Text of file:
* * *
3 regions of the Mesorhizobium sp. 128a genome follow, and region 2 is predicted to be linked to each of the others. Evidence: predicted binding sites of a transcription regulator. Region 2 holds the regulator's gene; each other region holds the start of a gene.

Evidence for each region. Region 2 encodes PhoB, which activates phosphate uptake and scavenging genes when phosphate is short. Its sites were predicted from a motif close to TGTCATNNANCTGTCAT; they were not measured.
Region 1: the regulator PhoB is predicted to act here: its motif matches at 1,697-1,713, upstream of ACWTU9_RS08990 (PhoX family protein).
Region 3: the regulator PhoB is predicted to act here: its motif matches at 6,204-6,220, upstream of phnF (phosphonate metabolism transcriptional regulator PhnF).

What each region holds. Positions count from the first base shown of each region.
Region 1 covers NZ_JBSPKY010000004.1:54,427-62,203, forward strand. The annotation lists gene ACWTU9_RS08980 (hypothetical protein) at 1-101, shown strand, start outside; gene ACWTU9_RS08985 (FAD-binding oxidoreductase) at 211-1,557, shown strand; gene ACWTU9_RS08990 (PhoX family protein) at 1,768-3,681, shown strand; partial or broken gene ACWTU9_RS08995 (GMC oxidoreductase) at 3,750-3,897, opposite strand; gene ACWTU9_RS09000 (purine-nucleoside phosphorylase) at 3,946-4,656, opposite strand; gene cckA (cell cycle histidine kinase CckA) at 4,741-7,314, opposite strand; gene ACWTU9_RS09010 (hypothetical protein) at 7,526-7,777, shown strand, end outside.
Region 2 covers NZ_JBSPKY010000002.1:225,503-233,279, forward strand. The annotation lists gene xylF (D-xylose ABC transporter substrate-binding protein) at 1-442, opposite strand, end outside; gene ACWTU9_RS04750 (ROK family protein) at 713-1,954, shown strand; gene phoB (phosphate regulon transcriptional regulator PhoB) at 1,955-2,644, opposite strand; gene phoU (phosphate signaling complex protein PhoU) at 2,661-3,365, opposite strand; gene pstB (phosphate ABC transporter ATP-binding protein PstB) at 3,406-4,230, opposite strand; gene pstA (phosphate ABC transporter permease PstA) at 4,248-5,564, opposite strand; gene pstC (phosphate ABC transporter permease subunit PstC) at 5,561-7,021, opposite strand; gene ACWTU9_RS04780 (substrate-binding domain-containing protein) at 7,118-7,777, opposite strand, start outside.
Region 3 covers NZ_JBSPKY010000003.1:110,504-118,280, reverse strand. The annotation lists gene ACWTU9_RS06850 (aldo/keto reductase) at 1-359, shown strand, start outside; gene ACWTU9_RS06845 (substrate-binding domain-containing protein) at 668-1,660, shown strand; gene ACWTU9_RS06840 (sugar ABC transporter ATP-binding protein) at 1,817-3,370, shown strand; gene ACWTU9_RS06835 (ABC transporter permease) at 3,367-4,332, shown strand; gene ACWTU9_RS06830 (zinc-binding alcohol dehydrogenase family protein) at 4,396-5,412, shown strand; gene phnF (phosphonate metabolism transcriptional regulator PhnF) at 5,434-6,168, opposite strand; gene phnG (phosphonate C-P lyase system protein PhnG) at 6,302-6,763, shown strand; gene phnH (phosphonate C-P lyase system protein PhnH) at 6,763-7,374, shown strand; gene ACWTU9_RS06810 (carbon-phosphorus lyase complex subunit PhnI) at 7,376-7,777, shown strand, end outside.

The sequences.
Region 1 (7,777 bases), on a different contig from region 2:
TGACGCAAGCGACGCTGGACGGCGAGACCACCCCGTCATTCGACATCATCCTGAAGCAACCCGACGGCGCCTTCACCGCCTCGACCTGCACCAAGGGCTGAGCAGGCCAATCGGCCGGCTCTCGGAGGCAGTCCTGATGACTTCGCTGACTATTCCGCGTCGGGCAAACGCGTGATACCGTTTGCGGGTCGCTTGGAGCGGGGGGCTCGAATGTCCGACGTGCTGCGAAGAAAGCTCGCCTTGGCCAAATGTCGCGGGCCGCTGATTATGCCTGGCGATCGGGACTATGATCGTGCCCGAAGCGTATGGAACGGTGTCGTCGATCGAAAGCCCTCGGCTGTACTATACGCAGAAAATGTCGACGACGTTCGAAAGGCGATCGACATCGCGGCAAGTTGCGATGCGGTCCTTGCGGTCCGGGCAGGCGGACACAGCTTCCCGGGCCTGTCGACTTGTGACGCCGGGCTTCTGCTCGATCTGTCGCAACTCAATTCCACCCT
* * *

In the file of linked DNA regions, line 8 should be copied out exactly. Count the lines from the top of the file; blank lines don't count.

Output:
Region 3 covers NZ_JBSPKY010000003.1:110,504-118,280, reverse strand. The annotation lists gene ACWTU9_RS06850 (aldo/keto reductase) at 1-359, shown strand, start outside; gene ACWTU9_RS06845 (substrate-binding domain-containing protein) at 668-1,660, shown strand; gene ACWTU9_RS06840 (sugar ABC transporter ATP-binding protein) at 1,817-3,370, shown strand; gene ACWTU9_RS06835 (ABC transporter permease) at 3,367-4,332, shown strand; gene ACWTU9_RS06830 (zinc-binding alcohol dehydrogenase family protein) at 4,396-5,412, shown strand; gene phnF (phosphonate metabolism transcriptional regulator PhnF) at 5,434-6,168, opposite strand; gene phnG (phosphonate C-P lyase system protein PhnG) at 6,302-6,763, shown strand; gene phnH (phosphonate C-P lyase system protein PhnH) at 6,763-7,374, shown strand; gene ACWTU9_RS06810 (carbon-phosphorus lyase complex subunit PhnI) at 7,376-7,777, shown strand, end outside.